Monday was another usual work day for New York commuters. They got on their train to reach home after an entire day at their offices. However, nothing went as planned. Passengers of the F train got trapped inside for almost an hour. On top of that, they had no space due to the overcrowded area, no air conditioner, and no light. FMA answered questions about what caused the F train disaster.
MFA Workers Responded Quickly to the Issue
On Tuesday, one day after the subway calamity, MTA explained that the train could no longer receive power. Passengers that took the F train from the West 4th Street station were trapped inside an overcrowded vehicle at 6:20 p.m. The train became completely unresponsive just before arriving at the Broadway-Lafayette station.
The first thing that sent a warning sign was when the air conditioning stopped working altogether. Afterward, the lights went off. MFA workers were quick to respond to this critical issue and surrounded the train soon afterward. A train service supervisor informed passengers that the abrupt stop was caused by a mechanical failure. However, MTA stated that they are going to review this announcement for any possible misleading details.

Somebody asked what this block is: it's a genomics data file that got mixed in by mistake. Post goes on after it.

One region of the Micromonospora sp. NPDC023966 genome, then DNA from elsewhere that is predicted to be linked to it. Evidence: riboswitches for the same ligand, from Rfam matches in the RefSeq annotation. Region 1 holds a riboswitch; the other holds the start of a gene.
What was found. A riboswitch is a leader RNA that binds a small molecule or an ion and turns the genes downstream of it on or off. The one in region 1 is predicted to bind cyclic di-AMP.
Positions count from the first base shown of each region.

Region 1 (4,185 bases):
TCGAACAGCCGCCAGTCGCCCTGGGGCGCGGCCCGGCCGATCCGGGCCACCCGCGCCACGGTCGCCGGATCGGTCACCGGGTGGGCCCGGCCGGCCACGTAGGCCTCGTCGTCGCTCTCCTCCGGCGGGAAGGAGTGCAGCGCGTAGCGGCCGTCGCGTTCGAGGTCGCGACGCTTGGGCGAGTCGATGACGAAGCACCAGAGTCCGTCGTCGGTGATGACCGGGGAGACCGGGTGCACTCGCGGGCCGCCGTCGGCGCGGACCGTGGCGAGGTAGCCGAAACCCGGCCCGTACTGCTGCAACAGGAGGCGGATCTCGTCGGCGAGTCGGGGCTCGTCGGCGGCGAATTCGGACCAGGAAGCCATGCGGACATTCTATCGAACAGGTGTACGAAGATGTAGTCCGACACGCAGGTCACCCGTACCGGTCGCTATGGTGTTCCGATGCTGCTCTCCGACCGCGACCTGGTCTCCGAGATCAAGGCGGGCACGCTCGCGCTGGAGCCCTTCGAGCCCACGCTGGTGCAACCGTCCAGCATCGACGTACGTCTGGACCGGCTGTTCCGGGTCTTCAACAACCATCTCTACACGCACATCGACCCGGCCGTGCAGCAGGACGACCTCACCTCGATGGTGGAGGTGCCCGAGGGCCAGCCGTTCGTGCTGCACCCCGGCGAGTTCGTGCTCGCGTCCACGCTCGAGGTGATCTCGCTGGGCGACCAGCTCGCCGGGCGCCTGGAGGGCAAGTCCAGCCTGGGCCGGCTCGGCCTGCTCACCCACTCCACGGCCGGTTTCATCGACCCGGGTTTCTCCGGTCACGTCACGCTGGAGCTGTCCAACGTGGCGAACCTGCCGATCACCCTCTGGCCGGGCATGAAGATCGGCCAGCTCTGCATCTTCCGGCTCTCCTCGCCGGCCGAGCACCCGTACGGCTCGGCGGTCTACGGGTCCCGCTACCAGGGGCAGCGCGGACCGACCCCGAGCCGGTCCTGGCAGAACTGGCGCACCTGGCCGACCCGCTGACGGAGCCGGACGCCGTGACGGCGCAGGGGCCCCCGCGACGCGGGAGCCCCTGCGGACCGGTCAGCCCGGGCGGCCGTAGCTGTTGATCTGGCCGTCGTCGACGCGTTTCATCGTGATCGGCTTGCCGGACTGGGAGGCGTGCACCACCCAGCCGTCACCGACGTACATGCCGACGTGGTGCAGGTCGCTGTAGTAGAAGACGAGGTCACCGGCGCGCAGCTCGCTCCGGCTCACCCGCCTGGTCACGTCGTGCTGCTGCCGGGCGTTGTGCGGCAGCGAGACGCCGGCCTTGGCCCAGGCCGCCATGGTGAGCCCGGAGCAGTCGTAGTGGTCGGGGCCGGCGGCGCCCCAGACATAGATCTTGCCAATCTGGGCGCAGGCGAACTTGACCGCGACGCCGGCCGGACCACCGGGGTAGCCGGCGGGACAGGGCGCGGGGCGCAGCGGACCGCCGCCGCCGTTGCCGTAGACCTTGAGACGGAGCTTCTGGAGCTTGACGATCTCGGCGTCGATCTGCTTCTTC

About 25 minutes later, the train supervisor managed to find a way to recharge the train. However, passengers had their ordeal prolonged for another half an hour. This happened because of dispatch order that wanted the F train to advance a couple of cars further. This way, the train behind had a chance to evacuate its travelers.
MTA Is Sure that Restructuring Plans Would Avoid Repetition of the F Train Disaster
At around 7:05 p.m. the passengers of the F train disaster finally received access to safety. Through their social media profiles, they posted videos and comments about how they had mobilized inside their trap to get some ventilation.
This unfortunate episode lends another negative criticism to MTA system. This service is already flooded with interruptions and delays that impair the lifestyle of their clients. Nonetheless, the agency stated that restructuring plans announced last month are going to fix these issues once and for all.
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